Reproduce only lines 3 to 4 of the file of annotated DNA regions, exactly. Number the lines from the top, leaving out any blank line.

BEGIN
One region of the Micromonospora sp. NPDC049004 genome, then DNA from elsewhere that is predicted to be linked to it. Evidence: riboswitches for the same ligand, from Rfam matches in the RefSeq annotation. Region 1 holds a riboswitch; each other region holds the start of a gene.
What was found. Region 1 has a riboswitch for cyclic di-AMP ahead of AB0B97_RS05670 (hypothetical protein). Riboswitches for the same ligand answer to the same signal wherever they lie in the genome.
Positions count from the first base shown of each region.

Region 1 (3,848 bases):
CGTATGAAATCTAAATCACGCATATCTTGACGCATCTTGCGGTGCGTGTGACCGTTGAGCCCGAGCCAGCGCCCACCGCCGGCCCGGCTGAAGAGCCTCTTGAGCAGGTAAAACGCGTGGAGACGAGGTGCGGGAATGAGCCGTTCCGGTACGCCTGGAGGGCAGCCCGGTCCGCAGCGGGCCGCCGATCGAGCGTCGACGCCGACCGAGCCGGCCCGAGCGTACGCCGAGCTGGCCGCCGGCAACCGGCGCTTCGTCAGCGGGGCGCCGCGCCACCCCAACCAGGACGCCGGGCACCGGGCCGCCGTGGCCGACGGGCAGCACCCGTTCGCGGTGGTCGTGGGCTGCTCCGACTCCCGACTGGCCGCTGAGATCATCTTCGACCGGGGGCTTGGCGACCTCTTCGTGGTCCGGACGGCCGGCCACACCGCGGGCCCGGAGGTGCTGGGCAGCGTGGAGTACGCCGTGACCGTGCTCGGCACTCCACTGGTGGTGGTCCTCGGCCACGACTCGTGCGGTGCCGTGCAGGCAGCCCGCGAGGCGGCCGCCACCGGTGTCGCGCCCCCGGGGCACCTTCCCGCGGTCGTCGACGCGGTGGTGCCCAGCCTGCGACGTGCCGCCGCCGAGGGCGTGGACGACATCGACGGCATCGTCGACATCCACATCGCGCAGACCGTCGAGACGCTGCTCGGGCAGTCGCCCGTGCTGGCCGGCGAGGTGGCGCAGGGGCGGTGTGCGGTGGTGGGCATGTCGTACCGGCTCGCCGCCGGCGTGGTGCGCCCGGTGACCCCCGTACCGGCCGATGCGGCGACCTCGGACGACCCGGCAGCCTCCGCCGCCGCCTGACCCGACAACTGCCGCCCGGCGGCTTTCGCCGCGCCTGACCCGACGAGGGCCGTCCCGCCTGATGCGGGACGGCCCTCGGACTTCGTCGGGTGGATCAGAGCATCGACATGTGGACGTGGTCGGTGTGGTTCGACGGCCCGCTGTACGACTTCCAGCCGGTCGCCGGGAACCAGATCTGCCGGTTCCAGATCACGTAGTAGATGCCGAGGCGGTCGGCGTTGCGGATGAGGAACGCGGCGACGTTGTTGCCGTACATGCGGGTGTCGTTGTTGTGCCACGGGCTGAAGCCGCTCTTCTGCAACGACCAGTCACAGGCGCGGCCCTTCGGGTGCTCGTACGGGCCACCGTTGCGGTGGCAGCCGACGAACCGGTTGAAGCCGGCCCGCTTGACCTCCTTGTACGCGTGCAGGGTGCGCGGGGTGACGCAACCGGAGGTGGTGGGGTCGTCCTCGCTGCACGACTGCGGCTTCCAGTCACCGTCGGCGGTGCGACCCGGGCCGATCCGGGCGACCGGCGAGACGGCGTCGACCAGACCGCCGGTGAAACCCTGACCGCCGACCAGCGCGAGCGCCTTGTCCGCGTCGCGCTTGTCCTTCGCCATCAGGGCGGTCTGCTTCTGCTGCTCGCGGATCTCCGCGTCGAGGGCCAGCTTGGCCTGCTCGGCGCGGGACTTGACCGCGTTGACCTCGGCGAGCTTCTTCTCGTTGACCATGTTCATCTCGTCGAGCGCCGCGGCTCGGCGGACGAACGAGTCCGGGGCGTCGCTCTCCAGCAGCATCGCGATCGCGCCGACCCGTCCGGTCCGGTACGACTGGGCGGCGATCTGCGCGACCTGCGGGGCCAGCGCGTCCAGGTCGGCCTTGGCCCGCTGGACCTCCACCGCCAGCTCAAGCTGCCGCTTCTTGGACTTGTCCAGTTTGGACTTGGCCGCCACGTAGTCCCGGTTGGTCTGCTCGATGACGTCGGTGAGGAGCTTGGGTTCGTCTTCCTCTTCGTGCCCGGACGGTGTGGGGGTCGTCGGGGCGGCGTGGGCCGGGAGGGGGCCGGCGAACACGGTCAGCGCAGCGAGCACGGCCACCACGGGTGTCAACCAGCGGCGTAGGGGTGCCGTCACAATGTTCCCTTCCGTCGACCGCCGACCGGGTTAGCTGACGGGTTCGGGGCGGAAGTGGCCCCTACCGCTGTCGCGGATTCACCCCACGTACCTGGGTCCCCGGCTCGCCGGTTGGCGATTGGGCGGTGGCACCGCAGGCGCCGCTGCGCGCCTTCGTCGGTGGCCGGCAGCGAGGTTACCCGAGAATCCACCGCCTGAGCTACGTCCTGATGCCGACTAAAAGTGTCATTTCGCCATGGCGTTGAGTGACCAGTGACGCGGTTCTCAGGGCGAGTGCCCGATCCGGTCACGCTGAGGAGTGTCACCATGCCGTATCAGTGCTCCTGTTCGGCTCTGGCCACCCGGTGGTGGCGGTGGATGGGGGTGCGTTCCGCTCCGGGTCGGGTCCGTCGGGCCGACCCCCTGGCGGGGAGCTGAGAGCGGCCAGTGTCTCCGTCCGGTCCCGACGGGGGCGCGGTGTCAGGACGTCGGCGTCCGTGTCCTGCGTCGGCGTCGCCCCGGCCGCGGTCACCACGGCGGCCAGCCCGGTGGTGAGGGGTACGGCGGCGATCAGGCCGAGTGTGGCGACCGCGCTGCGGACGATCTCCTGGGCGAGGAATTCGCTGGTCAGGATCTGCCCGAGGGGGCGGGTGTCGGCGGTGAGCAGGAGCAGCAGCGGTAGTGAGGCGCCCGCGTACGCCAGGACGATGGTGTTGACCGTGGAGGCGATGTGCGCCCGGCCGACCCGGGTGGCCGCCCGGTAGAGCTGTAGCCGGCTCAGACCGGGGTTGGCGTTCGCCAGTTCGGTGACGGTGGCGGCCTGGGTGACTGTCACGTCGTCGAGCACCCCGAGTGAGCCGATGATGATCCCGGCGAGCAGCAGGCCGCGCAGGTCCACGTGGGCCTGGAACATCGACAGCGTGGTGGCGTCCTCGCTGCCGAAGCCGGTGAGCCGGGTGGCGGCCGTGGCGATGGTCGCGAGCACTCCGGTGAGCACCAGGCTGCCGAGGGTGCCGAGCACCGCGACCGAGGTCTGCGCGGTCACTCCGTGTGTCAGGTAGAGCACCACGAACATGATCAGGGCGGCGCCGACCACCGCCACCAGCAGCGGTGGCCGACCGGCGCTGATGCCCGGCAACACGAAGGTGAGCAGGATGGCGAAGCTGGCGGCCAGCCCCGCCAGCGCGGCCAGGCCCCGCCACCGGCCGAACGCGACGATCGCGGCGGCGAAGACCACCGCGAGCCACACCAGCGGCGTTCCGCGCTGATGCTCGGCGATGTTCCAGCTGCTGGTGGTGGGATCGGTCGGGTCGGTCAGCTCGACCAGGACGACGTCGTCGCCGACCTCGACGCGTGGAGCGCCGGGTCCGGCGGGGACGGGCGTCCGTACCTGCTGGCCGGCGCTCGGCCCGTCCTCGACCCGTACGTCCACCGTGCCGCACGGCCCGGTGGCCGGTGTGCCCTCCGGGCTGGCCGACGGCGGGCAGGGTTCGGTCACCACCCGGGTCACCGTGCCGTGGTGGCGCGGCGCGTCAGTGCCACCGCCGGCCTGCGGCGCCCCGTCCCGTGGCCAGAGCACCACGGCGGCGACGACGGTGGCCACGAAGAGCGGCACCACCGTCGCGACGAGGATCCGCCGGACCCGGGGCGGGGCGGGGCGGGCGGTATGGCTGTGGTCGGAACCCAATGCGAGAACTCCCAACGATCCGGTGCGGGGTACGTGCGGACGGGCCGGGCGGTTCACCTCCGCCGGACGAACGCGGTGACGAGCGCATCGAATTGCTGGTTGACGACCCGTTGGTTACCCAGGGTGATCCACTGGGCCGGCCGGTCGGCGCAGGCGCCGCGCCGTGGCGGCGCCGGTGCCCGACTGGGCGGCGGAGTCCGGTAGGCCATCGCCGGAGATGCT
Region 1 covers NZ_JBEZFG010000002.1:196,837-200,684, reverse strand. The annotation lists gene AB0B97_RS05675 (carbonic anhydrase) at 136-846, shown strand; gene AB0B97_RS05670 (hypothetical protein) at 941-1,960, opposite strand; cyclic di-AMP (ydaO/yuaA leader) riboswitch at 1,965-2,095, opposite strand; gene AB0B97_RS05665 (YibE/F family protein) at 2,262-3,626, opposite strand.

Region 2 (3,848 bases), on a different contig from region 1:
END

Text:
Positions count from the first base shown of each region.

Region 1 (3,848 bases):